Home Hear Indie Roundup (Long-Ass Friday Edition) | 25 Tracks to Start Your Weekend

Indie Roundup (Long-Ass Friday Edition) | 25 Tracks to Start Your Weekend

Seal the deal with new goodies from Dollyrots, Pallbearer and plenty more.

Here we go again. Another Friday, another massive dump of press releases from publicists cleaning off their desks before bolting for the weekend. What can a fundamentally lazy music critic do but jam them all together into yet another long-ass, no-class Friday Roundup? Strap yourself in and hit the go button.

1 Just like the rest of us, The Dollyrots can barely keep it together in real life. Thankfully, the married pop-punk duo know how to party. How do I know? Because they explained the whole thing to me on their new lyric video for their latest bottle-rocket single, fittingly titled I Know How To Party. They’ll happily do the same for you on the latest preview of their July 12 album Daydream Explosion. Save the date. SAYS THE PRESS RELEASE:Daydream Explosion is filled with big, juicy dance-punk flavored hooks and plenty of sweet attitudes, fourteen sing-along anthems that longtime fans will celebrate and newcomers will find difficult to resist. The Dollyrots are at their songwriting best on this new set of songs as they continue to bring infectious punk n’ rock sensibilities and musical honesty.” So whaddaya want, an invitation?

2 The say blondes have more fun. But what about Mexico City Blondes? Based on the smouldering video for the California duo’s mournful trip-hoppy single Addio — translation: Goodbye — all signs point to no. But I can all but guarantee you’ll enjoy this track from their debut album Blush, whatever your hair colour. SAYS THE PRESS RELEASE:Addio has its roots in a personal loss experienced by vocalist and keyboard player Allie Thompson. “Writing the song Addio, began with a loss.” Thompson says. “Over time, it also became about not looking over your shoulder for the next loss to come around. It’s about accepting the unacceptable, about letting go instead of holding on.” Just like peeling an orange:


3 Maybe you can’t go home again. But you can still sift through the mementoes and memories of your youth, as Kansas City singer-guitar Josh Berwanger does on his latest rootsy solo single When I Was Young and its accompanying home-movie video. The former comes from his June 28 album Watching a Garden Die, released under his last name alone. The latter presumably comes from his parents’ attic — and features three generations of his family. SAYS THE PRESS RELEASE: “Josh says, “The song’s lyrics are very simple and straightforward. It’s about getting older and looking back at being young, having no fears, not thinking of any problems, not worrying about loss, love, messing up in life, or worrying about what comes next.” Just in time for Father’s Day:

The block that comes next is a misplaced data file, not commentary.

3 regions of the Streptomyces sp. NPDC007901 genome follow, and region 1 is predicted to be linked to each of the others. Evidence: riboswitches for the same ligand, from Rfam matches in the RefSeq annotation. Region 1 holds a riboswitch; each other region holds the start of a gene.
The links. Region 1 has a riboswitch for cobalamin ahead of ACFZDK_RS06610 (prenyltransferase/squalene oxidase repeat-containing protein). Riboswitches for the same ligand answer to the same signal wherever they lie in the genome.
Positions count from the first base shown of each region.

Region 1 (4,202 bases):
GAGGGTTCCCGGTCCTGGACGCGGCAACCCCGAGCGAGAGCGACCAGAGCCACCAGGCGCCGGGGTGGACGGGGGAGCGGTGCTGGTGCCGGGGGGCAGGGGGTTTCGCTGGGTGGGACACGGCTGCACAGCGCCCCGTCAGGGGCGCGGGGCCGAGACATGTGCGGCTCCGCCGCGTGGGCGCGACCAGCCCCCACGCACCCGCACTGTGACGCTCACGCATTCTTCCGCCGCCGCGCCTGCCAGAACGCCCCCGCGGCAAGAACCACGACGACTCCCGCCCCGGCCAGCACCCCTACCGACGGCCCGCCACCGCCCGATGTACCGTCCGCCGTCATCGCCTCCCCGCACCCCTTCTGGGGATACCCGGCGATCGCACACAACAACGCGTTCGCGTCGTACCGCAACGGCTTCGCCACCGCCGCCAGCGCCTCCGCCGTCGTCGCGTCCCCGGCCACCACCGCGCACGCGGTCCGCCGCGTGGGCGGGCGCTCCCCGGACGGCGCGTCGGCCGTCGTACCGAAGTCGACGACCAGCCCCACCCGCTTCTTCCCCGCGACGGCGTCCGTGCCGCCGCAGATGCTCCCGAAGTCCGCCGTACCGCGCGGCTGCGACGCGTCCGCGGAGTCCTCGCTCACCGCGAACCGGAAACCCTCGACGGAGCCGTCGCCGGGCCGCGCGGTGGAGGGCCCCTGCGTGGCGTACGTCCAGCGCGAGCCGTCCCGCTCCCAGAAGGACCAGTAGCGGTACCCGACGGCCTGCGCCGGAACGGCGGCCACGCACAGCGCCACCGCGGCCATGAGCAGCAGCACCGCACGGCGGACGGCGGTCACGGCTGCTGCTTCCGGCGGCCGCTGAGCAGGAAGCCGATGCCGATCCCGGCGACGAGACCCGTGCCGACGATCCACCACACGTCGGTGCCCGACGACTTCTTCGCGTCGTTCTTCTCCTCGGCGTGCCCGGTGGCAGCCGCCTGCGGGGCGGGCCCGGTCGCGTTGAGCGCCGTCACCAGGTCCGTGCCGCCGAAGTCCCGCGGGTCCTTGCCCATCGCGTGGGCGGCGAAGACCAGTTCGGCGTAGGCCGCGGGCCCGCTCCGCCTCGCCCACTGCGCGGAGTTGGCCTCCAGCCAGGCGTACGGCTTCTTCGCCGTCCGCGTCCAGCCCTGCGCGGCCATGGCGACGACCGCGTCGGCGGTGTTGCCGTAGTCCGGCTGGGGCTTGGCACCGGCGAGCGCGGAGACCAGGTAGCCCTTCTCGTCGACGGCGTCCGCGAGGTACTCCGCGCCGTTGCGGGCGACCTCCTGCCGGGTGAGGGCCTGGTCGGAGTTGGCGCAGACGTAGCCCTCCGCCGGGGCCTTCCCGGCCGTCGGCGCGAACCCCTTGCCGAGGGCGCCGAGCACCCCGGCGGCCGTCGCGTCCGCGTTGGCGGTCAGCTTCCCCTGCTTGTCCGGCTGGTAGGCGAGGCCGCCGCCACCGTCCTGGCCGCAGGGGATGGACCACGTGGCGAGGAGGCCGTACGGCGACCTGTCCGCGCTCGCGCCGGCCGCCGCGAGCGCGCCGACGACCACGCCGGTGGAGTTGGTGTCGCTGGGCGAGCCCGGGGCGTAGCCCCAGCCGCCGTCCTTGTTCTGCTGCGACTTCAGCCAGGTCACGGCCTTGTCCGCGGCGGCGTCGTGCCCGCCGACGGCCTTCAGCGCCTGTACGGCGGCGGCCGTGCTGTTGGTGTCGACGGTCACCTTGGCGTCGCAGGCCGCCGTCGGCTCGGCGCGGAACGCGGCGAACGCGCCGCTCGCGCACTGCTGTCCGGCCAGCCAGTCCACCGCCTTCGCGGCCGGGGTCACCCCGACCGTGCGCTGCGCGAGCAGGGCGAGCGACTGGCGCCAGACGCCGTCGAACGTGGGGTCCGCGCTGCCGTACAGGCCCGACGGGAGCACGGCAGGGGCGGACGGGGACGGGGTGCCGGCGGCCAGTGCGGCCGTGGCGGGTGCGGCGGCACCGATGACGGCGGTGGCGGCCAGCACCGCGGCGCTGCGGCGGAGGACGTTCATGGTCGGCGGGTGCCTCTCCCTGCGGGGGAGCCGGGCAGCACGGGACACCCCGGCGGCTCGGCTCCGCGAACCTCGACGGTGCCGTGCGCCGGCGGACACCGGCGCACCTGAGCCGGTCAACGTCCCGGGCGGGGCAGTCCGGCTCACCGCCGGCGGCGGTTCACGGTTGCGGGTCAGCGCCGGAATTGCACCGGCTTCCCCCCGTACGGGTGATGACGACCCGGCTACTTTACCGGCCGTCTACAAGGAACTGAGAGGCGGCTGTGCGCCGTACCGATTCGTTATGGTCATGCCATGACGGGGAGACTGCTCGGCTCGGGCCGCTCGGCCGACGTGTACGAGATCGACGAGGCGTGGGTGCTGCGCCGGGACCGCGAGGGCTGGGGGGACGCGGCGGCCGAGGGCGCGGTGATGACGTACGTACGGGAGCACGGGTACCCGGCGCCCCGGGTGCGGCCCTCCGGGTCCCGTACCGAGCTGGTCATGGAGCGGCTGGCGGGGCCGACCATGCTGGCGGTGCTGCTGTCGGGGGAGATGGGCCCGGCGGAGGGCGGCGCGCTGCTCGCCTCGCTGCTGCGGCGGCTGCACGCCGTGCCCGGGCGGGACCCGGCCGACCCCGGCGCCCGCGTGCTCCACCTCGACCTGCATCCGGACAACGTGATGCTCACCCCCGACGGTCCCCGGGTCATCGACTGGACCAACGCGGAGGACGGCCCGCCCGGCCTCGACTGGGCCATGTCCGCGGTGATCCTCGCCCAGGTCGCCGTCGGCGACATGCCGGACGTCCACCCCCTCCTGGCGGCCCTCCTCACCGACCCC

4 Almost everybody collects something. That includes the protagonist of Mars Red Sky’s aptly handled slow-grind single Collector. Naturally, since they’re a heavy psychedelic power trio, our hero doesn’t amass spoons or books — he collect souls. Presumably by mesmerizing them with trippy animation and mult-layered concert footage. Consider yourself forewarned. SAYS THE PRESS RELEASE:Collector is quite a straightforward track that may recall the Mindreader vibe from our previous album Apex III (Praise for the burning soul) in its structure and delivery. Lyrics deal with a soul collector, an evil being who announces his return to the city with the intention of terrorizing the population.” I know I’m afraid:

5 Life is messy. Even if you’re a young, blonde, up-and-coming pop singer who lives amid the sunshine and beauty of Manhattan Beach. Just ask singer-songwriter Chloe Caroline. Or watch the charming video for her equally endearing single Messy. SAYS THE PRESS RELEASE: “With its biting lyrical commentary, she touches on a range of issues from the effects of social media to the darker subject of opioid addiction. With a spoken word-esque verse delivery, the song is blunt and honest but there remains a hopeful/upbeat tone thanks to the signature guitar riff and the resolving hook. Per the title, Messy is about celebrating life against all of its–well, messiness.” It would be kind of weird if it weren’t:

6 I don’t know if the men of Toronto pop-rock combo Kasador are familiar with British writer J.G. Ballard’s groundbreaking dystopian novel High-Rise. Or if they saw the recent TV version starring Tom Hiddleston, Jeremy Irons and Sienna Miller. If not, well let’s just say these guys are certainly hanging out in the same hood. Though their way of handling the pressure is far more enjoyable and melodic, as you can hear for yourself in their video for their chiming Can-rock track High Rise. Make yourself at home. SAYS THE PRESS RELEASE:High Rise is about more than the Toronto apartment that it was written in. It’s about the pent-up uneasiness that kept us all up at night. This song came out of a few middle-of-the-night writing sessions, where my mind could not sleep and would race until morning. My only relief was to get up and write. High Rise is written from the perspective of feeling pressure, self-doubt, and questioning your future through that wave of midnight anxiety.” Suite dreams:

7 If you haven’t heard Tanika Charles‘ recently released album The Gumption yet, you really need to rectify that situation ASAP. Here’s a good place to start: With the Juno and Polaris-nominated Canadian soul singer’s video for the single Tell Me Something. It’s something, all right. I’m telling you. SAYS THE PRESS RELEASE:Tell Me Something, according to Tanika’s words, is about a “moment in every new relationship when you need to establish exactly what the status is. Hopefully you arrive at that point at the same time, but sometimes one of you needs a little extra encouragement. Maybe even an ultimatum?” OK, I’ll try it: Listen or else!